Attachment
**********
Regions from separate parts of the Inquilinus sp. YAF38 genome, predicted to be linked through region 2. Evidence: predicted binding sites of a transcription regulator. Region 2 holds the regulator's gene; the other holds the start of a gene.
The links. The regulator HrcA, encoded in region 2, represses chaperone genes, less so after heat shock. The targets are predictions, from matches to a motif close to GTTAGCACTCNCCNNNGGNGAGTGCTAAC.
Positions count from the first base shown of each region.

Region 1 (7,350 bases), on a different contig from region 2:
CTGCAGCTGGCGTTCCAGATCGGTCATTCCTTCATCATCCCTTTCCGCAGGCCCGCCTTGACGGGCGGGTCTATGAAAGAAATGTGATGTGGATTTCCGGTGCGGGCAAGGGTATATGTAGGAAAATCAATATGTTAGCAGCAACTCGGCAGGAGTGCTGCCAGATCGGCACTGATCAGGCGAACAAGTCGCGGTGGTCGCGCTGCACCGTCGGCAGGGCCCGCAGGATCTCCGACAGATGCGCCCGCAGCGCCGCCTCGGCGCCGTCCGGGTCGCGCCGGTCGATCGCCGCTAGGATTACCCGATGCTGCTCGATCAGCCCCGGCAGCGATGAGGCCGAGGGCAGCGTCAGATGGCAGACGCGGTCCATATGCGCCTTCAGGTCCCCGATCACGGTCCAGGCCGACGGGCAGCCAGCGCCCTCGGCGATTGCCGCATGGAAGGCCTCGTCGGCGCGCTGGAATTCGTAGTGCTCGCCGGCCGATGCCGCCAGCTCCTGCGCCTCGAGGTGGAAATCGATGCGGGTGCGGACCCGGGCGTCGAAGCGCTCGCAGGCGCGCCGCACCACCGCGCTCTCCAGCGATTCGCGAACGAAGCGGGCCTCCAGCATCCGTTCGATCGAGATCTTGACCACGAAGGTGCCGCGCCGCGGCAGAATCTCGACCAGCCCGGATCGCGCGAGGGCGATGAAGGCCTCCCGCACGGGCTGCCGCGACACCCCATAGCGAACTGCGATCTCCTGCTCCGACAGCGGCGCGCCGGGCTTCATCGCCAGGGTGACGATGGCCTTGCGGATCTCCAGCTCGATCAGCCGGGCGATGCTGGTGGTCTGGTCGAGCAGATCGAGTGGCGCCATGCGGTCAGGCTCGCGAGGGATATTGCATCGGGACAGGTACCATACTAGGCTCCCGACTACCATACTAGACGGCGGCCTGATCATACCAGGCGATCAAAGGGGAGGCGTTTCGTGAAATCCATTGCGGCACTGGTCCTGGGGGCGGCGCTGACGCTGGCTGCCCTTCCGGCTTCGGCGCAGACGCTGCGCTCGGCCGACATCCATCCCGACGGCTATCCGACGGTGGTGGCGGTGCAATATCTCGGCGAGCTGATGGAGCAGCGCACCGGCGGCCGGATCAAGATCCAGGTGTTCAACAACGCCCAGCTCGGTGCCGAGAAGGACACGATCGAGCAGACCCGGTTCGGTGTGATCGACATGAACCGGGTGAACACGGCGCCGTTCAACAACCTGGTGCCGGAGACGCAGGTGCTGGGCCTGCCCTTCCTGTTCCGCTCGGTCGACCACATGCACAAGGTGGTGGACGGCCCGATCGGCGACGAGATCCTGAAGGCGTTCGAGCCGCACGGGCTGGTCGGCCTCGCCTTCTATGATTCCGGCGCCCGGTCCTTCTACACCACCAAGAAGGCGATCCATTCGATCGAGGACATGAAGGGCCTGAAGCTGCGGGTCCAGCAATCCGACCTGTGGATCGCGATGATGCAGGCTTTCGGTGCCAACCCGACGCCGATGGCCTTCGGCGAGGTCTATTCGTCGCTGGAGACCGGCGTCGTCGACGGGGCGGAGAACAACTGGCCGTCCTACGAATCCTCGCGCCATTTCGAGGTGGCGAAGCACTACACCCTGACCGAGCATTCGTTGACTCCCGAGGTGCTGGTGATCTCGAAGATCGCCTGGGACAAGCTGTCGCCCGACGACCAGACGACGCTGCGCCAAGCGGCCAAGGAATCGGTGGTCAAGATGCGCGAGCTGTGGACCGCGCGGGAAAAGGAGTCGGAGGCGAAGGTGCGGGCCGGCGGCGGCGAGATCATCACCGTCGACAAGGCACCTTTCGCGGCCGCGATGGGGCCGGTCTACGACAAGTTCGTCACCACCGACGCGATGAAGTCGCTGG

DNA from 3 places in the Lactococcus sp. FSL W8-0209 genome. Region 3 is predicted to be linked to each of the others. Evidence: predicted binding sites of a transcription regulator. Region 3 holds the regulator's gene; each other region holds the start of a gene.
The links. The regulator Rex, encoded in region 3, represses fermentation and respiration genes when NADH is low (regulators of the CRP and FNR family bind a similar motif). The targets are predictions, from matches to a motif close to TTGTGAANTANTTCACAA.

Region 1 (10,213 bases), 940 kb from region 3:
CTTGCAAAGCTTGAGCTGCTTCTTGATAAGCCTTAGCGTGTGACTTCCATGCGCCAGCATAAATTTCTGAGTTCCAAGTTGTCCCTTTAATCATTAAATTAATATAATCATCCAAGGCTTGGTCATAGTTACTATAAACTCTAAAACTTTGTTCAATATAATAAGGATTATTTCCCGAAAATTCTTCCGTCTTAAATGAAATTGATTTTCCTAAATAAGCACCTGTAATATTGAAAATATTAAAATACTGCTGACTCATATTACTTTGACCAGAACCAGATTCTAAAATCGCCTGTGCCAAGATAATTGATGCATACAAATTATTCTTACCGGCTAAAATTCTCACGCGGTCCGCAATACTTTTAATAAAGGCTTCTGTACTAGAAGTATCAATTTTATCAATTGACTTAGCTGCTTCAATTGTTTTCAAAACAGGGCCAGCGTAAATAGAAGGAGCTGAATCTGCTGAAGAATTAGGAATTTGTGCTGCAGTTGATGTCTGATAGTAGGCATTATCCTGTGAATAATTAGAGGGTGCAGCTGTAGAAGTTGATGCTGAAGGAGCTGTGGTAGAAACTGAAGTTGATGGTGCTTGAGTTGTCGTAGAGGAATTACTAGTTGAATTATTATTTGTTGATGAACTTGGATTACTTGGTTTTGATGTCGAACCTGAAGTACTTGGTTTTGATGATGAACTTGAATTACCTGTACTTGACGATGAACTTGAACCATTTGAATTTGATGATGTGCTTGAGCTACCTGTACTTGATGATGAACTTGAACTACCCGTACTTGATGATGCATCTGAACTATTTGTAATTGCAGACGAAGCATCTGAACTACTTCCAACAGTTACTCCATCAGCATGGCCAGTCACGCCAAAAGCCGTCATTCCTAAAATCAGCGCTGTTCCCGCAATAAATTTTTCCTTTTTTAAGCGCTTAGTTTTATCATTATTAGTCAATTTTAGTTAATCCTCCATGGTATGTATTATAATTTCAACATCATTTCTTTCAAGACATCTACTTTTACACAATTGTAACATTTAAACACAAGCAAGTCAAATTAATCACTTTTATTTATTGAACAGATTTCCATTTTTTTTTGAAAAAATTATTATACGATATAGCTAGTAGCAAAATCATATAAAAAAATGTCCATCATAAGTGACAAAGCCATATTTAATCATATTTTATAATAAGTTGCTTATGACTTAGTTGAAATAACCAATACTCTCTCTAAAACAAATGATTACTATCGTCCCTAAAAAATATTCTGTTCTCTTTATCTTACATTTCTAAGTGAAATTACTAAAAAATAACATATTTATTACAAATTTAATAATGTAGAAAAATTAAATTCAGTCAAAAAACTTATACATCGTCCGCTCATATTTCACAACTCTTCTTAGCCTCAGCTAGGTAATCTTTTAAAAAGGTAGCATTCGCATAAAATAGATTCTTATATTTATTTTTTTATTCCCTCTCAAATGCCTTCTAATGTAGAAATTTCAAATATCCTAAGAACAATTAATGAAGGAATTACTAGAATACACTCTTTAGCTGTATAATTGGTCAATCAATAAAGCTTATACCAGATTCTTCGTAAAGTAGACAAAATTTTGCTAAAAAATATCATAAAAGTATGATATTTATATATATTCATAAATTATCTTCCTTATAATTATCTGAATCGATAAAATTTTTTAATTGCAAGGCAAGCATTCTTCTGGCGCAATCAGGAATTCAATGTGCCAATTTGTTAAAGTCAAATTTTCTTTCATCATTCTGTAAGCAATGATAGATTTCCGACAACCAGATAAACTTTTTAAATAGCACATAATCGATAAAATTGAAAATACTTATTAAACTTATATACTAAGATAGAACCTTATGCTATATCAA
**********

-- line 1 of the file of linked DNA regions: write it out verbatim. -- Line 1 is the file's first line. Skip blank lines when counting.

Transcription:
Regions from separate parts of the Inquilinus sp. YAF38 genome, predicted to be linked through region 2. Evidence: predicted binding sites of a transcription regulator. Region 2 holds the regulator's gene; the other holds the start of a gene.